That aside, the highlight was Henare vs Umino. Henare can turn every encounter he has into a fight. His intensity appears to be contagious as Umino looked fantastic opposite him. Well, he did, right up until he got flattened with a Samoan drop and Toa Henare picked up what might be his first pinfall since graduating as a Young Lion. A big moment for the young man.
Verdict: Three Stars
Suzuki-gun (Lance Archer and Davey Boy Smith Jr) defeated Bullet Club (Yujiro Takahashi and Tanga Loa)
Hey New Japan, you forgot to add the decent wrestler to this one.
Sorry, I’m being cruel. It’s just hard to get excited when the star of the match is Yujiro. Lance Archer’s general insanity was entertaining enough, but there’s not much else to say. Skip it.
Verdict: One And A Half Stars
Kota Ibushi and Chase Owens defeated Suzuki-gun (Zack Sabre Jr and Taka Michinoku)
At this stage in the tournament, it is very tempting to give up on the undercard. I’ve watched a lot of multi-mans over the last few days, and I haven’t even started on wXw’s 16 Carat weekend. The problem is I’d then miss out on my boy Chase teaming with Ibushi, and that would be a tragedy.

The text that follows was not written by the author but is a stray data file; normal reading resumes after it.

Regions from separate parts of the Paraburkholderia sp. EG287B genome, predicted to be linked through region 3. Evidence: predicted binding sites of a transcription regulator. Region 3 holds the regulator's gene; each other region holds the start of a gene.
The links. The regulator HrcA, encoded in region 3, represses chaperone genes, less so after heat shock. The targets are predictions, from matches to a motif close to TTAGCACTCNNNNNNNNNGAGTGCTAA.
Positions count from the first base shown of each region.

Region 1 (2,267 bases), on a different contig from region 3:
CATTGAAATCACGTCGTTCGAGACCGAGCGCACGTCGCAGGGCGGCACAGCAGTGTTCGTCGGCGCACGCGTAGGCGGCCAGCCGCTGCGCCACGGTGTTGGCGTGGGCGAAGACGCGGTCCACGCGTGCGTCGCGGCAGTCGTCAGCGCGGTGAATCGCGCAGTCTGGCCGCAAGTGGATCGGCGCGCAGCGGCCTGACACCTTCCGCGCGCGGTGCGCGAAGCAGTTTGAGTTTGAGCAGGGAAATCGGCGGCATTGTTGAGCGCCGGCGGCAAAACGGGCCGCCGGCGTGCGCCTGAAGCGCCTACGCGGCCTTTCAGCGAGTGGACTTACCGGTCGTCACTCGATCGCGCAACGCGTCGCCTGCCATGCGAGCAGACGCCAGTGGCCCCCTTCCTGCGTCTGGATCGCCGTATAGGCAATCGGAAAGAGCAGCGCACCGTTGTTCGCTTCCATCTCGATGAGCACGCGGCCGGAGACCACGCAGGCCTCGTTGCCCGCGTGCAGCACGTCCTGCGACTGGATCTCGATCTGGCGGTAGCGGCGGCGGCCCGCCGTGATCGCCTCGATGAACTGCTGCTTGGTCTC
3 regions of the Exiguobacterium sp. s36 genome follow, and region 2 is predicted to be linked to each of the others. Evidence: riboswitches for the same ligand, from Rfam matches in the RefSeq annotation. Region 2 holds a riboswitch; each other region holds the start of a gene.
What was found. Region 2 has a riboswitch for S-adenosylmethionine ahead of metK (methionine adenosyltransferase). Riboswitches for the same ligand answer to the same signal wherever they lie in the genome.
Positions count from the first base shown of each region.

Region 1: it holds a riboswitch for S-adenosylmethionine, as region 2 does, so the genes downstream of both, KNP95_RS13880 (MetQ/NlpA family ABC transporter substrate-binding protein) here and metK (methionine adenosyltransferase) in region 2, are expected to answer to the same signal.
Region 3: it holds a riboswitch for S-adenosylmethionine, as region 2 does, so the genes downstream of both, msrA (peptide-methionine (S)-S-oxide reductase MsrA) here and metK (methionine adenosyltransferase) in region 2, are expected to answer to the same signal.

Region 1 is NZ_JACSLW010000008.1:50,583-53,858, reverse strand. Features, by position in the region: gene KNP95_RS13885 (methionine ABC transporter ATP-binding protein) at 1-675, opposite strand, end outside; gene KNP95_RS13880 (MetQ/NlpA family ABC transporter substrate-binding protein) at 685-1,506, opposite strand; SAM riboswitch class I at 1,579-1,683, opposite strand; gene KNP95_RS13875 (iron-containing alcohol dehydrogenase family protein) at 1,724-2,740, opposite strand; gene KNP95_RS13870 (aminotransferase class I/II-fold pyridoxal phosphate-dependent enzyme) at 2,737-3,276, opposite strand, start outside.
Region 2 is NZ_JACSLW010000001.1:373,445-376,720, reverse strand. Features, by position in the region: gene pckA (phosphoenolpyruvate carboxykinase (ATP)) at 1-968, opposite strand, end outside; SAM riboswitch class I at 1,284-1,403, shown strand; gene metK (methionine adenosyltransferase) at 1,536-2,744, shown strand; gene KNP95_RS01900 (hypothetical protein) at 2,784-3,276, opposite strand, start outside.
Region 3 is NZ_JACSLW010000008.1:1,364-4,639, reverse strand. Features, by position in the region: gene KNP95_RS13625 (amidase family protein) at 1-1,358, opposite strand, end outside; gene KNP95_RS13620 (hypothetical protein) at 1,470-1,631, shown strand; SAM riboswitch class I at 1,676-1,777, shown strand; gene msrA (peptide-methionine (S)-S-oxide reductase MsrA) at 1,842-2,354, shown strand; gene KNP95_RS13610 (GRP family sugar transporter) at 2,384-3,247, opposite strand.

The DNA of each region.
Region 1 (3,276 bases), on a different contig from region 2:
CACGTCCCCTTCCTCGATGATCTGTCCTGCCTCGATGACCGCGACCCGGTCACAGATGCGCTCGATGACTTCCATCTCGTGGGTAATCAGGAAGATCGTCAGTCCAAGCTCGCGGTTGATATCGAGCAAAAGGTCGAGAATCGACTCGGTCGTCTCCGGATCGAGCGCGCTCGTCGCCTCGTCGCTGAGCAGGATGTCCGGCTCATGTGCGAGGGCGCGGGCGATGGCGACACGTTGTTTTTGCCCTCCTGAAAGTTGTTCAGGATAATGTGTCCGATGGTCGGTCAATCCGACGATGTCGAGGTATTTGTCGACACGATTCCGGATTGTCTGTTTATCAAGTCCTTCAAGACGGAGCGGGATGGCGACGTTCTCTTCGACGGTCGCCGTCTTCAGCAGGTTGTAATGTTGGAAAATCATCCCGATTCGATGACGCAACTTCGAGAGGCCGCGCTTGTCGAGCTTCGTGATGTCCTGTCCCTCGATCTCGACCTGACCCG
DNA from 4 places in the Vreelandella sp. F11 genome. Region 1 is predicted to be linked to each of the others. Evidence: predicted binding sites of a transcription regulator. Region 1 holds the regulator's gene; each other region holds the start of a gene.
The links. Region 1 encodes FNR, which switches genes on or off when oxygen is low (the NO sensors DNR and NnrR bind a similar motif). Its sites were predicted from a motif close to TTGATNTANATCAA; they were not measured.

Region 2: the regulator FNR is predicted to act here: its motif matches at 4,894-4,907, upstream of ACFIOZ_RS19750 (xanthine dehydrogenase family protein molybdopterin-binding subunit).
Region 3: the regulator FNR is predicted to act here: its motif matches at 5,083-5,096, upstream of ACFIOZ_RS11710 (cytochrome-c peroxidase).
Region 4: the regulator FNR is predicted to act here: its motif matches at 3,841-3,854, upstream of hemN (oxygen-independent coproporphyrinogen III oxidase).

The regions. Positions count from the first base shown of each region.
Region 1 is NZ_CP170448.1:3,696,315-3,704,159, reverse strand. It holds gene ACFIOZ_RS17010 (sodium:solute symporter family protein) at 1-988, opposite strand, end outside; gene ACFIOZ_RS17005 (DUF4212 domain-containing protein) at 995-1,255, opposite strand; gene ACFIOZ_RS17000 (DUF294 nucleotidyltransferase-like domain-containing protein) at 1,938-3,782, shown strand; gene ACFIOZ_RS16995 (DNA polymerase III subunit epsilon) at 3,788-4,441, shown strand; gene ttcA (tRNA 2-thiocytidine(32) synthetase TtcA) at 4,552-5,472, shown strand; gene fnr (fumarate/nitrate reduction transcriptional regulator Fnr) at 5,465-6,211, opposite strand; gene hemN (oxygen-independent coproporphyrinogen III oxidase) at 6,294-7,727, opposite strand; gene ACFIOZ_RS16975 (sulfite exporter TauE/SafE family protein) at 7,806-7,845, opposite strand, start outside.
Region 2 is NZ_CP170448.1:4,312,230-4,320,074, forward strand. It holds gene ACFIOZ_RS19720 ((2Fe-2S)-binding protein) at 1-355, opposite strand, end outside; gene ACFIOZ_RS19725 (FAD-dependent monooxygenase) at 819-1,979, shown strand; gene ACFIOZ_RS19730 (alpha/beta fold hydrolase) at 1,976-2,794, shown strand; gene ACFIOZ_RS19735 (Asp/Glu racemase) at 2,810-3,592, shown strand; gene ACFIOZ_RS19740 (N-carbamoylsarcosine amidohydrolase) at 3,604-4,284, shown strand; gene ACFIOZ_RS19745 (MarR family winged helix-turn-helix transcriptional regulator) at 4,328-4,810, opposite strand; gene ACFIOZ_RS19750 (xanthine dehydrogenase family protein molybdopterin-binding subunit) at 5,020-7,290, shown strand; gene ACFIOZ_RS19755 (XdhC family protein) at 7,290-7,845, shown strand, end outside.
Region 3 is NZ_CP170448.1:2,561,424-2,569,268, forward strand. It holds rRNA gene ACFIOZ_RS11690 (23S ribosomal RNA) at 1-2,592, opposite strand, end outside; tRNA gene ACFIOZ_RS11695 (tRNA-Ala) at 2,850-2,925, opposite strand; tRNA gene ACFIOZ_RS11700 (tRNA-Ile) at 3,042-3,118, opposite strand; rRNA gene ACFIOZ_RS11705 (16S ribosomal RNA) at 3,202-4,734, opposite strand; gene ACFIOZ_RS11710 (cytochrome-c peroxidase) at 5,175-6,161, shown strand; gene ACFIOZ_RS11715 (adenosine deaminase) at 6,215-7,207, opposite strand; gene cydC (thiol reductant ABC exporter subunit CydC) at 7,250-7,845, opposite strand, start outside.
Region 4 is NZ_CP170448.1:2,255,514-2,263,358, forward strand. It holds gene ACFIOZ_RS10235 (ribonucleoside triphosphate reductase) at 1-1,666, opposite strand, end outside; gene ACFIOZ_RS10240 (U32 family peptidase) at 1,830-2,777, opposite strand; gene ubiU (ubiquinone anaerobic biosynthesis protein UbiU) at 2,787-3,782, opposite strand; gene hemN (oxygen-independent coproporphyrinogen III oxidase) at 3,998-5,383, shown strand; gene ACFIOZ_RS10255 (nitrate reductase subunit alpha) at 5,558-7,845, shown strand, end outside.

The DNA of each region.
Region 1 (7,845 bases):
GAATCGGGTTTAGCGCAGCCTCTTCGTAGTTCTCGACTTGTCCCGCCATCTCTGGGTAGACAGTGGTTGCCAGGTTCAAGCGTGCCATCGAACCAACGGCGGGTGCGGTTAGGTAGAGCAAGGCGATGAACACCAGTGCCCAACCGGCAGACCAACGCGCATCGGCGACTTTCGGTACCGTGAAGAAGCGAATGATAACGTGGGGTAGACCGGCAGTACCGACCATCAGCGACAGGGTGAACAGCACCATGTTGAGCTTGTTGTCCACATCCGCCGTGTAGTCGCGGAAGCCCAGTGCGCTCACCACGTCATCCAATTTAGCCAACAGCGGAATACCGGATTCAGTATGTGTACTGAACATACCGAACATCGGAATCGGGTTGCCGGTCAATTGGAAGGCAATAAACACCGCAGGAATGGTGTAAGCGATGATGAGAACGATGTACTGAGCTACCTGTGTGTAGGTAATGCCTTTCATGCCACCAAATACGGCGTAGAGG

It will be no surprise to anyone that watched their G1 bout that Zack and Kota were a lovely combination. Kota’s eccentric offence is a fantastic contrast to Zack’s wish to take things to the mat, and their upcoming quarterfinal (well, it’s already happened, but at this point, it hadn’t) has the potential to be magical (it was).
We also had a few fun interactions between Taka and Chase. While Taka is a good fit as Sabre’s hypeman, he can still go in the ring, and he was reminding people that he’s as capable as anyone.
After Chase got the win over Taka, Zack snuck out and locked an Octopus on Ibushi, only retreating when Ibushi’s best friend Chase Owens came to the rescue.
Verdict: Three Stars
CHAOS (Tomohiro Ishii, Chuck Taylor and Toru Yano) defeated Los Ingobernables de Japon (Tetsuya Naito, Sanada and Bushi)
My new favourite Naito moment is him smacking Yano over the head with a DVD. One day he’ll get his big title win, and I’ll shrug because (unless something weird happens) he won’t be hitting Yano with a DVD at the same time.